The Virginia Tech Symphonic Wind Ensemble will travel to Carnegie Hall to perform for the New York International Music Festival this April, but not without the support of local businesses and a Kickstarter online donation campaign.
The Symphonic Wind Ensemble performed at the Kennedy Center in 2011 under an organization called World Projects, who also puts on the New York International Music Festival every year as well as several other music festivals in different venues.
“I believe that they saw that we are a good ensemble,” said junior Ben Lawson, president of the Symphonic Wind Ensemble and saxophone player. “I would consider us miles ahead of where we were two years ago. We carry that Virginia Tech pride and show it through our music."
After receiving the invitation to play in the festival last year, the music department agreed to fund the costs associated with the performance venue at Carnegie Hall. However, students were also responsible for paying their share as well. According to Travis Cross, conductor of the Symphonic Wind Ensemble and assistant professor of music, it was necessary to leave a "small component that will be up to the students to fund individually."
The Symphonic Wind Ensemble has held fundraising events at the local Buffalo Wild Wings, Frosty Parrot and Moe's and has also raised money through events like Honor Band and Bandarama, which showcase the music department.
"The local businesses have really given graciously of their venues to create opportunities for us to fundraise and we're very appreciative for that," said senior Laura Schneider, bass clarinet player and vice president of the ensemble.
Along with fundraising nights at local restaurants and contributions from Hipeak Sportswear, the group also created a page on Kickstarter, a website aimed at helping projects raise money.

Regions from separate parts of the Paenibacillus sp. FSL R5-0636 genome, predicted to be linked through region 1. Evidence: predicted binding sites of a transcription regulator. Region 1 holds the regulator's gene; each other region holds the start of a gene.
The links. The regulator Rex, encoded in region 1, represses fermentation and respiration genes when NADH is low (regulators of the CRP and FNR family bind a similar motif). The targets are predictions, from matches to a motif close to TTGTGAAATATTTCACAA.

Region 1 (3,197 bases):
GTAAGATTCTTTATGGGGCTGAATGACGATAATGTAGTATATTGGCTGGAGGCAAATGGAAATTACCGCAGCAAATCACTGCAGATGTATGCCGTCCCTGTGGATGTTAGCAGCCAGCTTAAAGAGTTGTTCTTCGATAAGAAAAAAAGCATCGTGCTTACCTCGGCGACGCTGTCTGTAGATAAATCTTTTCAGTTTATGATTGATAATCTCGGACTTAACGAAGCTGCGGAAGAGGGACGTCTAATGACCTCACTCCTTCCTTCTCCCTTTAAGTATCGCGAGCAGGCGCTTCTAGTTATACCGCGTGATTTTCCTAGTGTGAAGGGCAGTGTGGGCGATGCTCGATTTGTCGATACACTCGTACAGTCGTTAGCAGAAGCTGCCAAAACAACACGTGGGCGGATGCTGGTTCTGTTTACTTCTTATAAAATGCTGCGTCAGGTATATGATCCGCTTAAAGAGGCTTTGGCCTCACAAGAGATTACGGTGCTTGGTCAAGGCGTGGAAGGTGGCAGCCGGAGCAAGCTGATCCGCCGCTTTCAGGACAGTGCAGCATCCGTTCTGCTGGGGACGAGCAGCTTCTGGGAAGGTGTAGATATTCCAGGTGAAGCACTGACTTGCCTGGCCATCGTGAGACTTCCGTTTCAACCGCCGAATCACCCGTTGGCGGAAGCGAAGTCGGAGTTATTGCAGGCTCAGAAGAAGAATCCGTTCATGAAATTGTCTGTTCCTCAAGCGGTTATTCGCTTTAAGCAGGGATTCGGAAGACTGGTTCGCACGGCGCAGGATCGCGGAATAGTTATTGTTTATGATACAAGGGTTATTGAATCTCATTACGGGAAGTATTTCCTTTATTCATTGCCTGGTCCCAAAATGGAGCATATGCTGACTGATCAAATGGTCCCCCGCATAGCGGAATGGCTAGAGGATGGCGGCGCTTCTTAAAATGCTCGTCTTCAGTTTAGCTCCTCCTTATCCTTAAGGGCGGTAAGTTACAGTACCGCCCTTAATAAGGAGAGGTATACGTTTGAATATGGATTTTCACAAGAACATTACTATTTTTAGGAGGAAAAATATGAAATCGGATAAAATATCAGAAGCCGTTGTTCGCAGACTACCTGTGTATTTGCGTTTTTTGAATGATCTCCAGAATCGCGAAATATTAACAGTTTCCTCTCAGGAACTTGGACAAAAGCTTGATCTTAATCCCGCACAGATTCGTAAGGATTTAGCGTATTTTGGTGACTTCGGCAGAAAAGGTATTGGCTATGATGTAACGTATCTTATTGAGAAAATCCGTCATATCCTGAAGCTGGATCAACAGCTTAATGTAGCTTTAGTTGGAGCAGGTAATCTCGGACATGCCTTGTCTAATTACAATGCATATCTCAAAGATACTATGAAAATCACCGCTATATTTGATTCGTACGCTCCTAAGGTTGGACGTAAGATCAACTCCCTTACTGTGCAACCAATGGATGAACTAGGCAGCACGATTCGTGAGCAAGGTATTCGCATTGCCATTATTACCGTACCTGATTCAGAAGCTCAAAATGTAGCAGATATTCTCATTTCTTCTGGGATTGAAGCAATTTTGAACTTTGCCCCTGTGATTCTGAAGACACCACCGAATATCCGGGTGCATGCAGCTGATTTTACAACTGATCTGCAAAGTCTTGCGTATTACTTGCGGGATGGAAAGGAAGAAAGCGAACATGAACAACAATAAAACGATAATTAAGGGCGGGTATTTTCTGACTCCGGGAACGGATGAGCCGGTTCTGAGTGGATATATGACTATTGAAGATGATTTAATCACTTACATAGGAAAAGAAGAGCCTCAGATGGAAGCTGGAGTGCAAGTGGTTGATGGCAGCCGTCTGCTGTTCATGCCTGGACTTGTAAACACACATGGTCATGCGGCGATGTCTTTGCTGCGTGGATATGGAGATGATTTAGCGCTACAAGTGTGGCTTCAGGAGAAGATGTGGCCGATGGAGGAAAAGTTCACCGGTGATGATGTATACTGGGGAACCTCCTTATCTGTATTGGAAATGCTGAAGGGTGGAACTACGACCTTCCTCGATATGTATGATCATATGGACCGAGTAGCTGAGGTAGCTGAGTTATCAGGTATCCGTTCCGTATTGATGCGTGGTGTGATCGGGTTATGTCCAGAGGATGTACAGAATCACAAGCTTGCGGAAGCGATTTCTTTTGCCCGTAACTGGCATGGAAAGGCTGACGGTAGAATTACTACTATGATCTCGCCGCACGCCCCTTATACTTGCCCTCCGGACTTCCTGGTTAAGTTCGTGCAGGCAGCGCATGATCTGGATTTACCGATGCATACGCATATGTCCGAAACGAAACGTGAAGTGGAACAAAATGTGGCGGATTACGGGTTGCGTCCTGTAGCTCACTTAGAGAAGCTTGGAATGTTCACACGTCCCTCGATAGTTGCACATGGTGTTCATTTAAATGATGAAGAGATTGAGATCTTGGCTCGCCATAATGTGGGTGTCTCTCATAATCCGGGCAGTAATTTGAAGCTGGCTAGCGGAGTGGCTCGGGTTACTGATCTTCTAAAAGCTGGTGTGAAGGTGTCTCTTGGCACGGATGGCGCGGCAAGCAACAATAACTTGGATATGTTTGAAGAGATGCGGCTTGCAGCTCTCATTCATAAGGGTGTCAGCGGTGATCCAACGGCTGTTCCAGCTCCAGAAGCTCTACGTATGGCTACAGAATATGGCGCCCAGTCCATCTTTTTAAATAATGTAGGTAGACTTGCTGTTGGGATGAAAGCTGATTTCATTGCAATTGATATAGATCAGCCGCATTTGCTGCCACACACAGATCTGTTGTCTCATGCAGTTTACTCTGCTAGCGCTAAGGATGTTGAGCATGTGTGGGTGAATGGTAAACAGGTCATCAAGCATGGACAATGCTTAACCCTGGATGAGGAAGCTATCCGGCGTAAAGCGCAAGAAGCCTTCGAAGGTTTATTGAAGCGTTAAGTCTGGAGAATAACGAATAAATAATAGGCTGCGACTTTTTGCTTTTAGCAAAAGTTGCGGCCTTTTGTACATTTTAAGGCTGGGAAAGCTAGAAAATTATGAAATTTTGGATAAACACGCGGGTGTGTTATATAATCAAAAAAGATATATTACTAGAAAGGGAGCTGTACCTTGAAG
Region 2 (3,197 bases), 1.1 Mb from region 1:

"The idea behind the Kickstarter was to give those students another opportunity to raise some money to help support their participation in the trip and," Cross said. "It's been very successful."
In addition to fundraising efforts, the Elemental Winds, a smaller ensemble comprised of musicians in the Symphonic Wind Ensemble, spread the word about their invitation to Carnegie Hall by performing live on 101.5 fm, a radio station in the Roanoke area.
“It's refreshing, as a music major, to see people who understand how important (the arts) are to the community as a whole,” Lawson said.
Without fundraising, it would have cost several hundred dollars for each student to be able to travel with the ensemble.
"What we're trying to do is to raise money so that the student cost is as low as humanly possible," Schneider said.
The ensemble members, along with the officers, have volunteered to help in the effort.
“It's really nice getting some of the ensemble members to volunteer (for the events), it brought all of us together and made it an ensemble effort rather than all the officers doing the work," Lawson said. "We wanted everybody to be involved. It's not about us, the officers, it's about all of us in the ensemble."
The Symphonic Wind Ensemble has been promoting the Kickstarter through social media and word of mouth.
As of yet, they have collected $1,725 in donations through Kickstarter, which is $225 more than the minimum goal of $1,500 set by the Wind Ensemble's student organization. The amount of success from the Kickstarter came unexpectedly.
"We reached our goal in five days," said Lawson, "which really shows the willingness of people to support the art community."
All 50 students in the Symphonic Wind Ensemble, mostly comprised of music majors, will be able to travel to New York City for the performance.
“We wanted it to be an opportunity, so if you're a good enough musician and you make it in the ensemble, you travel with it to Carnegie Hall, we didn’t want...to turn away some of the best musicians because of a money problem," said Schneider.
Among those performing at the festival will be the Los Angeles Children's Orchestra, Calle Mayor Wind Ensemble and Tesoro Strings.
"We're really thrilled about the opportunity to go play in a world-class performance space and to go take Virginia Tech on the road," Cross said.